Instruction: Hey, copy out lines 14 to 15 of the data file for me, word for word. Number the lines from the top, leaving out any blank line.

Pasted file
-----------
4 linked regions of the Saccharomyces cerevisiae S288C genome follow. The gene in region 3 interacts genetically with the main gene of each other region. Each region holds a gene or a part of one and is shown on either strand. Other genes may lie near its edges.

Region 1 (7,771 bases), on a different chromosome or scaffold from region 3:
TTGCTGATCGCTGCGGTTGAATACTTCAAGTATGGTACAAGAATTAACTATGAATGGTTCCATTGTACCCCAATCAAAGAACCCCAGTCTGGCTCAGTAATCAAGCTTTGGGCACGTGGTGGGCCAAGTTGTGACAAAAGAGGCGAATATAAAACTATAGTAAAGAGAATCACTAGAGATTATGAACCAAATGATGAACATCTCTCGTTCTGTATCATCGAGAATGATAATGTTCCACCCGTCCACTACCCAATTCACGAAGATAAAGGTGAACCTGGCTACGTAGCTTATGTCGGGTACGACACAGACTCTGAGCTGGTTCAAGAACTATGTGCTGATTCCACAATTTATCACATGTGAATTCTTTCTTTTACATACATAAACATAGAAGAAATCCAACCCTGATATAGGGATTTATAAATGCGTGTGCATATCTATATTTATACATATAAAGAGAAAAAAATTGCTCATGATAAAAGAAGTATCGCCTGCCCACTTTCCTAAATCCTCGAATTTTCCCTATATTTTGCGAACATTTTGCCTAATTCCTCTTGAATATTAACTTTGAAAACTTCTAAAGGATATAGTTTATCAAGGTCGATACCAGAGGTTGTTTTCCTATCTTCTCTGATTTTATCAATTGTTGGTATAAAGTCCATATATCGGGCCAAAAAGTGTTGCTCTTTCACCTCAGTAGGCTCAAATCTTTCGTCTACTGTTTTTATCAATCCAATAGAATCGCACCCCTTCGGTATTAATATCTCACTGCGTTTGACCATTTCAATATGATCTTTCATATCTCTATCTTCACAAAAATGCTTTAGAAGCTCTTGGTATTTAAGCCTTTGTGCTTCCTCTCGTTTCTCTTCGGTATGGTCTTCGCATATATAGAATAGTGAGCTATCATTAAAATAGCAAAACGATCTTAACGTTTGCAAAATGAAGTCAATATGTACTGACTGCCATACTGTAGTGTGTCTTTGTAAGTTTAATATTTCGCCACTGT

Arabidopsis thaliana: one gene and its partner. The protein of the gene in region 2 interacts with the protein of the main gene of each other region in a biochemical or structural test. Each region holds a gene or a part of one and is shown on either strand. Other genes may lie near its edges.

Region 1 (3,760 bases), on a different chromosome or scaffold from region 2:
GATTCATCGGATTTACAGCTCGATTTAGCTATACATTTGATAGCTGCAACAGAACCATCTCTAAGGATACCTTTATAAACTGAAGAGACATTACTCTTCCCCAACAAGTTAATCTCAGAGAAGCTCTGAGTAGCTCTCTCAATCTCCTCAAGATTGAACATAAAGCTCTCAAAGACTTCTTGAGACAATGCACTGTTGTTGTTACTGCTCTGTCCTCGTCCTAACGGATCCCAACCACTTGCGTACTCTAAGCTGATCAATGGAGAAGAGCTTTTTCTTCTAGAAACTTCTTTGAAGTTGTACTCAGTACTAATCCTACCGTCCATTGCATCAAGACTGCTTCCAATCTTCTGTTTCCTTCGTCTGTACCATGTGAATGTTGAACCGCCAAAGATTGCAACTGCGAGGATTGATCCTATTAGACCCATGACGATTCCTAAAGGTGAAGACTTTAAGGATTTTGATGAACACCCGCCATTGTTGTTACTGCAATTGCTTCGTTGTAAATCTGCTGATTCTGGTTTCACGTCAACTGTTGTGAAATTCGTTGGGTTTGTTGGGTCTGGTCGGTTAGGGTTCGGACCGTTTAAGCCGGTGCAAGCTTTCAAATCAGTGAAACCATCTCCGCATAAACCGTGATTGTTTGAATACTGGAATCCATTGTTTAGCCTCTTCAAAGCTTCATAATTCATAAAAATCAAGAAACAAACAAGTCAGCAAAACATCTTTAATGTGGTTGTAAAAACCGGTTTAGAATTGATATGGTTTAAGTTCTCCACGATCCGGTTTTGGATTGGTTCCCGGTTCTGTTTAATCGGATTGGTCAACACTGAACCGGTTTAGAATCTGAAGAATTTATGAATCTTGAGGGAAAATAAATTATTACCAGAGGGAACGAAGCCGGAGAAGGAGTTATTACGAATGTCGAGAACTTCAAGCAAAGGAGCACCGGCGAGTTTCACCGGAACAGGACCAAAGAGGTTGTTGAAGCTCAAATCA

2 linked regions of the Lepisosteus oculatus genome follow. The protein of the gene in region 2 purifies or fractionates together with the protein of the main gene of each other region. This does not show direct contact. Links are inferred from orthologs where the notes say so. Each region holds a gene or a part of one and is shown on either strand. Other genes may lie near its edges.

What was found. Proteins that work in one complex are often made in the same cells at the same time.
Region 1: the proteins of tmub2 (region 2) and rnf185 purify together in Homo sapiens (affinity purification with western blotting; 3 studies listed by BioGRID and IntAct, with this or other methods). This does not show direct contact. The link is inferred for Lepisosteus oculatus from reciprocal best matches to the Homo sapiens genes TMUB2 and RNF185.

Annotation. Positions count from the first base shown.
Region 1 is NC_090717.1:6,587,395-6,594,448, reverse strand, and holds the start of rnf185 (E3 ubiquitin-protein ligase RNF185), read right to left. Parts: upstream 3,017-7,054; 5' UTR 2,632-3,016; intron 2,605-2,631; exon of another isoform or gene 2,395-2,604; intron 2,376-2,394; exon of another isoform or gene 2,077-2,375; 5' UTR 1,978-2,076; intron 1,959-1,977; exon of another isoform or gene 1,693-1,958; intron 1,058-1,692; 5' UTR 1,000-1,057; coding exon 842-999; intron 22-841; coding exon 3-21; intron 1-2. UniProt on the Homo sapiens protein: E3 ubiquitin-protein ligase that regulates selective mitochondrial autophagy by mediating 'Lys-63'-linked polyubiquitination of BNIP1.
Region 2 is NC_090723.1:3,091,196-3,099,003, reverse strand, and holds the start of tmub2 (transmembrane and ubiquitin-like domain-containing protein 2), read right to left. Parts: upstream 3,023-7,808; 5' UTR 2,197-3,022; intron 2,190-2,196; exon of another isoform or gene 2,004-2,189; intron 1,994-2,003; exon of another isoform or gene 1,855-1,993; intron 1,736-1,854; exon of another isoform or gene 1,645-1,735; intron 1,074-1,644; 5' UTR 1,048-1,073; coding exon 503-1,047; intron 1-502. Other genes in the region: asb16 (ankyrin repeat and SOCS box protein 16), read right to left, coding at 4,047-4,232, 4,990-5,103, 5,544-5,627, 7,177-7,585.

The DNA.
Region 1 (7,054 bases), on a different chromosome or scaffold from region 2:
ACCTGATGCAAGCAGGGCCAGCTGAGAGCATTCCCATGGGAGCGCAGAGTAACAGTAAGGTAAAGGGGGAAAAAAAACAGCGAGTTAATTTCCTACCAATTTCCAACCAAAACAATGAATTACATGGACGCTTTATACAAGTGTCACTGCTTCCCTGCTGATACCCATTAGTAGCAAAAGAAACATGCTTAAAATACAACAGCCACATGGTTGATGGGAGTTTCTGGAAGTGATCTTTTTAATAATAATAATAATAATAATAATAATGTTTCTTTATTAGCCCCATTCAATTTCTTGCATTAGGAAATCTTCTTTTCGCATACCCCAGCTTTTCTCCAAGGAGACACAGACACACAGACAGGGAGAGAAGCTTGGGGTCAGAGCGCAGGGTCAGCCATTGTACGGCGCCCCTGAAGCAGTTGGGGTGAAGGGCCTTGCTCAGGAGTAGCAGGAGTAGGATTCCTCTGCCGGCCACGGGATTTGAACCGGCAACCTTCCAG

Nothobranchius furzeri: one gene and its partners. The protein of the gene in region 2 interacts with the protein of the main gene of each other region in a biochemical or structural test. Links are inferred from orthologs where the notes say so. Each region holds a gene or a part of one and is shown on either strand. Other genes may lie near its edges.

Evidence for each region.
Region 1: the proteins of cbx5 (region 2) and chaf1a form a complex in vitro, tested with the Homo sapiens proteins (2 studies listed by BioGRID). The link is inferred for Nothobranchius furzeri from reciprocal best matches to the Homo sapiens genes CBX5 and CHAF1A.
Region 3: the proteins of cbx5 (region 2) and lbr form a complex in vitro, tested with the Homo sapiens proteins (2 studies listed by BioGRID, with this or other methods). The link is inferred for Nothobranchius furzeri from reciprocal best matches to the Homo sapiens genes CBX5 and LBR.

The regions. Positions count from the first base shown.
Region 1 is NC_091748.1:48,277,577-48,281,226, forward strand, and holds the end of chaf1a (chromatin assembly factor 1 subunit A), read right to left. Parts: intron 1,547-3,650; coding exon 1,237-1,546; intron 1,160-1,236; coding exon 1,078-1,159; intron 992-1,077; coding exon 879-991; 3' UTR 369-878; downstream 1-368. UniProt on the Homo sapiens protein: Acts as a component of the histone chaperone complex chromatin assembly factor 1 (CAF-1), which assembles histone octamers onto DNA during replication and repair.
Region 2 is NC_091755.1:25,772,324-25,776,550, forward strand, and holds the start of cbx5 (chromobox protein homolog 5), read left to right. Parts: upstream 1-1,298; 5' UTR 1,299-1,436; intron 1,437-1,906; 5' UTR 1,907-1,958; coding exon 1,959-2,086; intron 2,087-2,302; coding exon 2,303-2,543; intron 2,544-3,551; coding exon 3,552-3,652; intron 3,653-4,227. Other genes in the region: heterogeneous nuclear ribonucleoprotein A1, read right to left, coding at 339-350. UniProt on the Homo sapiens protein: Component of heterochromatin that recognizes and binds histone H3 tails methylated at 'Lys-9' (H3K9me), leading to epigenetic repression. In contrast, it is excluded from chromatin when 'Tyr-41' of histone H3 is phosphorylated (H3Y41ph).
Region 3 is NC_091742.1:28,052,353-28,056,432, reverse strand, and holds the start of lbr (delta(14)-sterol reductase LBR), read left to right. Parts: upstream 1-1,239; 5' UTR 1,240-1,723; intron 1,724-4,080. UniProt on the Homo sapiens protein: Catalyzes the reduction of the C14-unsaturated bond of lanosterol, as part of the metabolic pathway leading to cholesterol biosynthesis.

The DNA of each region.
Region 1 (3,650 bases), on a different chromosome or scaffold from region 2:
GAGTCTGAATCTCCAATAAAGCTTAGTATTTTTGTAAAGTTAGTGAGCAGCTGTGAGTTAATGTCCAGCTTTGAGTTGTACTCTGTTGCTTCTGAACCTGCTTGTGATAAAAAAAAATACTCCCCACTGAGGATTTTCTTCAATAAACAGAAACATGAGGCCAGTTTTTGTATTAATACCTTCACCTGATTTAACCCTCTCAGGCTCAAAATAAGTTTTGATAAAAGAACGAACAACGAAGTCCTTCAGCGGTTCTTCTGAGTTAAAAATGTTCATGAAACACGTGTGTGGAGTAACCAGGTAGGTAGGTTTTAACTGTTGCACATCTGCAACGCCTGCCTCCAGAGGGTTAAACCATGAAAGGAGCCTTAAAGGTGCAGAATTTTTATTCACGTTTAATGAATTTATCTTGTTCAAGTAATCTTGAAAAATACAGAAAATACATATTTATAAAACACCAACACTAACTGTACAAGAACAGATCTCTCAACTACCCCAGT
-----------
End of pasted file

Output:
Region 1 (7,054 bases), on a different chromosome or scaffold from region 2:
ACCTGATGCAAGCAGGGCCAGCTGAGAGCATTCCCATGGGAGCGCAGAGTAACAGTAAGGTAAAGGGGGAAAAAAAACAGCGAGTTAATTTCCTACCAATTTCCAACCAAAACAATGAATTACATGGACGCTTTATACAAGTGTCACTGCTTCCCTGCTGATACCCATTAGTAGCAAAAGAAACATGCTTAAAATACAACAGCCACATGGTTGATGGGAGTTTCTGGAAGTGATCTTTTTAATAATAATAATAATAATAATAATAATGTTTCTTTATTAGCCCCATTCAATTTCTTGCATTAGGAAATCTTCTTTTCGCATACCCCAGCTTTTCTCCAAGGAGACACAGACACACAGACAGGGAGAGAAGCTTGGGGTCAGAGCGCAGGGTCAGCCATTGTACGGCGCCCCTGAAGCAGTTGGGGTGAAGGGCCTTGCTCAGGAGTAGCAGGAGTAGGATTCCTCTGCCGGCCACGGGATTTGAACCGGCAACCTTCCAG